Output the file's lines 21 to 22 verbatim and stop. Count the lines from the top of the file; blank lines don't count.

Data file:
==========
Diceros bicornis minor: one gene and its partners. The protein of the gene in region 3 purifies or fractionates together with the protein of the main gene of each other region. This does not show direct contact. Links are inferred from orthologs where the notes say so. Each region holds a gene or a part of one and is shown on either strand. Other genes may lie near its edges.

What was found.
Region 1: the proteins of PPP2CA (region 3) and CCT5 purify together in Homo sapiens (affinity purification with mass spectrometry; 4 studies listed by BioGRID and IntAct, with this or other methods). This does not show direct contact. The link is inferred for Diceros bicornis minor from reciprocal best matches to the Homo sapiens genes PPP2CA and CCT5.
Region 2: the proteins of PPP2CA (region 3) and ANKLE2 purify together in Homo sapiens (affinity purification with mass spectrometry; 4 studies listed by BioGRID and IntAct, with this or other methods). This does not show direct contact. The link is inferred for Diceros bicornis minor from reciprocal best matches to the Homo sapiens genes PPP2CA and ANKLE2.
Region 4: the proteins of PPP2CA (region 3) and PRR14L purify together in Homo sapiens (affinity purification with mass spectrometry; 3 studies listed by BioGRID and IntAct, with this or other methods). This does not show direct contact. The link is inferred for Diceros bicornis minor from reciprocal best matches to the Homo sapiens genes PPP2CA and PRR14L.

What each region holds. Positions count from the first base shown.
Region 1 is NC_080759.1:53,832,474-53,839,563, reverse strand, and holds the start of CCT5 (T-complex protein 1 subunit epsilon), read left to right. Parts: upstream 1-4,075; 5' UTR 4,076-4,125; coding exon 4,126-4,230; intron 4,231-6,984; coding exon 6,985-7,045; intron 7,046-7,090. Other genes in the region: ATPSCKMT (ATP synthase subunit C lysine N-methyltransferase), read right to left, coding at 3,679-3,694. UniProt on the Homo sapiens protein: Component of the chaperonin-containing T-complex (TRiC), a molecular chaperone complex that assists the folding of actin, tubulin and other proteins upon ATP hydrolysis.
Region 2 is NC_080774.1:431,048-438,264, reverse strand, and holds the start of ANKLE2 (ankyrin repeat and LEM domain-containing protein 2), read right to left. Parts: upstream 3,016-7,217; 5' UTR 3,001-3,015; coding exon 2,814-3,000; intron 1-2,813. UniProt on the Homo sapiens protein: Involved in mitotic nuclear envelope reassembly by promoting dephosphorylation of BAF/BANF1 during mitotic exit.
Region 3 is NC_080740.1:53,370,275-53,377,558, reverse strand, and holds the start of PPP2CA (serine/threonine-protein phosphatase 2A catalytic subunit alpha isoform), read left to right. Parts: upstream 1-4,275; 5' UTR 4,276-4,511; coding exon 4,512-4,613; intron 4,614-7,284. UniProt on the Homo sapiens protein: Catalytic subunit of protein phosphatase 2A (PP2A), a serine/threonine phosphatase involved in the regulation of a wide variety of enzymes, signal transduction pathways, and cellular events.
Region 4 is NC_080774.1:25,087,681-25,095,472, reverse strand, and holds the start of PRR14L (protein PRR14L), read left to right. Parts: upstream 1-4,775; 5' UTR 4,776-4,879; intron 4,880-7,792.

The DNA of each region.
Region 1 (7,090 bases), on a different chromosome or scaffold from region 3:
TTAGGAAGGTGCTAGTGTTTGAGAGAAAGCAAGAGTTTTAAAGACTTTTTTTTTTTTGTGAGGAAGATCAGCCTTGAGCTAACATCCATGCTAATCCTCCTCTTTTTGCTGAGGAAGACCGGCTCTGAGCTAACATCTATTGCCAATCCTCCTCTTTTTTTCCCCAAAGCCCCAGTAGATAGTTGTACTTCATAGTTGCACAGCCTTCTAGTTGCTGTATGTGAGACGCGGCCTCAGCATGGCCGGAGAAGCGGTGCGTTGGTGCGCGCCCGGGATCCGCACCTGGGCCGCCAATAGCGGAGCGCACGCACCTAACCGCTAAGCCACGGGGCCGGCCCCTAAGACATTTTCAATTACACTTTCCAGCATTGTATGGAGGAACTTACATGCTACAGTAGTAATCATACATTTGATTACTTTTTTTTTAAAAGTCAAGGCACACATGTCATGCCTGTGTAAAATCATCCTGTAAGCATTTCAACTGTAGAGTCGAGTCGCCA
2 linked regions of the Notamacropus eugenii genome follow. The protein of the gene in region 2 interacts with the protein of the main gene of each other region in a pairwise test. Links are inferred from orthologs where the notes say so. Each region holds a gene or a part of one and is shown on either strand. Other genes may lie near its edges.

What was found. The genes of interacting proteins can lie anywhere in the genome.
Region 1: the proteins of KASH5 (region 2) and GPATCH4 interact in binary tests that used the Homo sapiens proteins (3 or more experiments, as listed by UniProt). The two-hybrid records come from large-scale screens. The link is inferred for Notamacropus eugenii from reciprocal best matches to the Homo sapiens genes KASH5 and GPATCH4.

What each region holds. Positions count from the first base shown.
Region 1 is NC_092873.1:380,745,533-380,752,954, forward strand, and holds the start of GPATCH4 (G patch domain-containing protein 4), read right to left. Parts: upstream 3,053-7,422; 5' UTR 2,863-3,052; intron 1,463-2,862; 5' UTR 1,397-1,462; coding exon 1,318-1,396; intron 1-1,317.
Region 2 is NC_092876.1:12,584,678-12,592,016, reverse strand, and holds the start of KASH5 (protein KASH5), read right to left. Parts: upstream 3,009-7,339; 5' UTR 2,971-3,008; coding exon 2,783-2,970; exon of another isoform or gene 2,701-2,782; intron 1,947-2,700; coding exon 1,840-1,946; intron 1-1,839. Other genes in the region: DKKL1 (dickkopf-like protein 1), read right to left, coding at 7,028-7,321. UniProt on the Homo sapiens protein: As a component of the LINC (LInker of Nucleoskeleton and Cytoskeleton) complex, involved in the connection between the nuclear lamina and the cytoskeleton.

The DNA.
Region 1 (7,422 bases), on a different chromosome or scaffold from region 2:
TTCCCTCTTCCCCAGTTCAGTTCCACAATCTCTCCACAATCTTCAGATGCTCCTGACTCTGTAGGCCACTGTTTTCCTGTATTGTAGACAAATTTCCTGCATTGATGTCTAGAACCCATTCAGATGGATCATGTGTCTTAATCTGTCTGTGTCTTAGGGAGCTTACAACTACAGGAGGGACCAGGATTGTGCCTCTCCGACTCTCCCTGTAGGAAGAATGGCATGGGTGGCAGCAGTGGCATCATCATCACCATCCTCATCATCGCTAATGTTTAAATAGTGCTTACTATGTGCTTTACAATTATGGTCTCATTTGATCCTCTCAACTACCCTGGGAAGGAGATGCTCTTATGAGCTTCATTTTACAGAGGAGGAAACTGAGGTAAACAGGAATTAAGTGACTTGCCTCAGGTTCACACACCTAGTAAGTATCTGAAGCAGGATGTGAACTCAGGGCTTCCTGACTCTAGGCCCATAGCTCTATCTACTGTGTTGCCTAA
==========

Region 1 (7,422 bases), on a different chromosome or scaffold from region 2:
TTCCCTCTTCCCCAGTTCAGTTCCACAATCTCTCCACAATCTTCAGATGCTCCTGACTCTGTAGGCCACTGTTTTCCTGTATTGTAGACAAATTTCCTGCATTGATGTCTAGAACCCATTCAGATGGATCATGTGTCTTAATCTGTCTGTGTCTTAGGGAGCTTACAACTACAGGAGGGACCAGGATTGTGCCTCTCCGACTCTCCCTGTAGGAAGAATGGCATGGGTGGCAGCAGTGGCATCATCATCACCATCCTCATCATCGCTAATGTTTAAATAGTGCTTACTATGTGCTTTACAATTATGGTCTCATTTGATCCTCTCAACTACCCTGGGAAGGAGATGCTCTTATGAGCTTCATTTTACAGAGGAGGAAACTGAGGTAAACAGGAATTAAGTGACTTGCCTCAGGTTCACACACCTAGTAAGTATCTGAAGCAGGATGTGAACTCAGGGCTTCCTGACTCTAGGCCCATAGCTCTATCTACTGTGTTGCCTAA